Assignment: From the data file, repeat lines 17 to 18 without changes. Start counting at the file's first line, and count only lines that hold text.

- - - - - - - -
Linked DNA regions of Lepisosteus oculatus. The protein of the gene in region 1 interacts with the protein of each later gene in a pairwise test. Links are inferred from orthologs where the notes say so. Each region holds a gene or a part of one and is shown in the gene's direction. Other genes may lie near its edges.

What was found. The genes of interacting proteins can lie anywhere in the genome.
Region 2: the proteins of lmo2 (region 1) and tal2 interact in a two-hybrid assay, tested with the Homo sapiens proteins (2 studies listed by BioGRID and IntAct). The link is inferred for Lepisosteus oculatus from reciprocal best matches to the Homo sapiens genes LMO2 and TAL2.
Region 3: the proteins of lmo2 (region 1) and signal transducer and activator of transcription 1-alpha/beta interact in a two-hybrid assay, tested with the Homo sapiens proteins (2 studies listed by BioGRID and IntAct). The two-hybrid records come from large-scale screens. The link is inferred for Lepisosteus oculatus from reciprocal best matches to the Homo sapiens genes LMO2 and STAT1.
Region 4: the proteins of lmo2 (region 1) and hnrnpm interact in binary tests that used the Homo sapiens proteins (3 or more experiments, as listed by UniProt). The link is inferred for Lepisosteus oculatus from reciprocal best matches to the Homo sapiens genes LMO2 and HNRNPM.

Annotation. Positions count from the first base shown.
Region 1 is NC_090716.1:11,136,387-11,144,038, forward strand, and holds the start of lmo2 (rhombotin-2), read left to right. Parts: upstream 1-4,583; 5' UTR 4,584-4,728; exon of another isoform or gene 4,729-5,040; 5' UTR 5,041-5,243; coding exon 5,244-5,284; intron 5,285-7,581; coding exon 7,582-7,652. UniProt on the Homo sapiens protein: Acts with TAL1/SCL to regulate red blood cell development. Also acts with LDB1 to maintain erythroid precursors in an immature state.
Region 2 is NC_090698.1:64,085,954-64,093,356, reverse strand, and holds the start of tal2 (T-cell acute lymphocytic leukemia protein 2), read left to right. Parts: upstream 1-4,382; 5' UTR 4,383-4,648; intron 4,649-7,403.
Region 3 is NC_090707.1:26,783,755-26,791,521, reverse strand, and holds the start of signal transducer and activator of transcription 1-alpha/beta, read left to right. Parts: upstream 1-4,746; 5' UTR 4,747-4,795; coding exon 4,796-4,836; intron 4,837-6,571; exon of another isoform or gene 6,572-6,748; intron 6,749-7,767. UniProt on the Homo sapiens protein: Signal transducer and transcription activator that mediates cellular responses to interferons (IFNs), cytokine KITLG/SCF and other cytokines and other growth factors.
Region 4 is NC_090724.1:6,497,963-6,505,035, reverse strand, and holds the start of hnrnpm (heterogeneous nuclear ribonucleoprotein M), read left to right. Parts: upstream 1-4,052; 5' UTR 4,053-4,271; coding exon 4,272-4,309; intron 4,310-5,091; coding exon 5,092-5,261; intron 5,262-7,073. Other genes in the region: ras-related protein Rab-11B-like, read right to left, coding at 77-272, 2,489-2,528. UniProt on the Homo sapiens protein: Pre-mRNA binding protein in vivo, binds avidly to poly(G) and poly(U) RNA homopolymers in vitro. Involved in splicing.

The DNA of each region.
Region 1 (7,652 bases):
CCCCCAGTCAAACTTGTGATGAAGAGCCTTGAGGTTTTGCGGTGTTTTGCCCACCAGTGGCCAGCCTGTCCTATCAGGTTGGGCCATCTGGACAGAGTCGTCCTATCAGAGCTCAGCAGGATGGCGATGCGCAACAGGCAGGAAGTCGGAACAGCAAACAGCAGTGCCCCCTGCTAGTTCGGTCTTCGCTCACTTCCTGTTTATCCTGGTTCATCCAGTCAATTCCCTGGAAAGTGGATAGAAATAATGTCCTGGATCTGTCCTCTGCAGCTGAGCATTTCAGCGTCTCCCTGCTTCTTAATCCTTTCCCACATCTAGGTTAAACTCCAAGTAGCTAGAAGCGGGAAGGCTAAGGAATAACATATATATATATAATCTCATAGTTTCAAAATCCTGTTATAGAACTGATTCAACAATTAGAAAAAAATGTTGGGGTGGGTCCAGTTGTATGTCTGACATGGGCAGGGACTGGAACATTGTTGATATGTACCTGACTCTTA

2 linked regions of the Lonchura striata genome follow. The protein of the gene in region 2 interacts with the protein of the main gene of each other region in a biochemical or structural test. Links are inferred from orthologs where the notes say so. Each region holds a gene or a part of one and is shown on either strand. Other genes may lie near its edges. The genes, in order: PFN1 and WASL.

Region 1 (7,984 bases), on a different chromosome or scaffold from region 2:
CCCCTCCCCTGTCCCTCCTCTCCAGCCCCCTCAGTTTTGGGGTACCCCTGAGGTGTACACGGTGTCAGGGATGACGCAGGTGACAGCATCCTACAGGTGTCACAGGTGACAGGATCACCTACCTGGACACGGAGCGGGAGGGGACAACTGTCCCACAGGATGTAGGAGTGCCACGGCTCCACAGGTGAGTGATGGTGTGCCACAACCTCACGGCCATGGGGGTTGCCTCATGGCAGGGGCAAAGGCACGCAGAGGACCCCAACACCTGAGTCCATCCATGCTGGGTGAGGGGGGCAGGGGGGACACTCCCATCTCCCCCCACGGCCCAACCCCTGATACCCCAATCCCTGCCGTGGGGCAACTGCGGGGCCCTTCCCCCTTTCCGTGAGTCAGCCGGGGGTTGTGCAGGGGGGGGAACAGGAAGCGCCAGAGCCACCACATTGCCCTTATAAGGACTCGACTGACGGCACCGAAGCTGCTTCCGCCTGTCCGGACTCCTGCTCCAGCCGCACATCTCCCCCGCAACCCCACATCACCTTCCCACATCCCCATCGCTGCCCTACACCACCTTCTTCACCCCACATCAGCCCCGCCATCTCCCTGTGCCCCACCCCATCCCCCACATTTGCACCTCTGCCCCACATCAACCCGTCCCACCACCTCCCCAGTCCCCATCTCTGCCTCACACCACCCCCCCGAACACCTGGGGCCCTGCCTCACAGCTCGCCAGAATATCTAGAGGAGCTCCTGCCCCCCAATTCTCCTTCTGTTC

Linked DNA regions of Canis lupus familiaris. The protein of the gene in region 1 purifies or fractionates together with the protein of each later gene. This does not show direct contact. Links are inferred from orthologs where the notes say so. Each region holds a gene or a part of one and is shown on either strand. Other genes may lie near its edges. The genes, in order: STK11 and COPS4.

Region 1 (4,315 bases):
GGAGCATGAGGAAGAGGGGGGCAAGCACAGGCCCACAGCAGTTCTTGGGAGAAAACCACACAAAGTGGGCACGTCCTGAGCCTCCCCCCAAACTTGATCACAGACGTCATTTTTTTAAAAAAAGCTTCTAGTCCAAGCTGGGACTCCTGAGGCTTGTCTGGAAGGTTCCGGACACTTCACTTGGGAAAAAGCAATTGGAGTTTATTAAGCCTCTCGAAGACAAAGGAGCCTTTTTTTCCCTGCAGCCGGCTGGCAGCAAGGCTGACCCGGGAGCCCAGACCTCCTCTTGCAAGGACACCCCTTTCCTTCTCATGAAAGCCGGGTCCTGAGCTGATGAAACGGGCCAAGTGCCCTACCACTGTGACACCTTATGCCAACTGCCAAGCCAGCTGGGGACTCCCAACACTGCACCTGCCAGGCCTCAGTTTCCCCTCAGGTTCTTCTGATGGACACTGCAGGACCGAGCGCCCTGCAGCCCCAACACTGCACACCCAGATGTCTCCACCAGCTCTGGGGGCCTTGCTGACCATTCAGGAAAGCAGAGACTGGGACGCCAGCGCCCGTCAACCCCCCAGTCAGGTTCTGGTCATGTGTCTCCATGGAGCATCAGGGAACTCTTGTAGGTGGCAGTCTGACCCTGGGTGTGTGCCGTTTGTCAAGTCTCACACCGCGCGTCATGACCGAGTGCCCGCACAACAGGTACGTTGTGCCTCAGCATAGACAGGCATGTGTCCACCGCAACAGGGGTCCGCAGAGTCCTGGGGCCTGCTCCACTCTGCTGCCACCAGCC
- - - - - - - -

Linked DNA regions of Canis lupus familiaris. The protein of the gene in region 1 purifies or fractionates together with the protein of each later gene. This does not show direct contact. Links are inferred from orthologs where the notes say so. Each region holds a gene or a part of one and is shown on either strand. Other genes may lie near its edges. The genes, in order: STK11 and COPS4.

Region 1 (4,315 bases):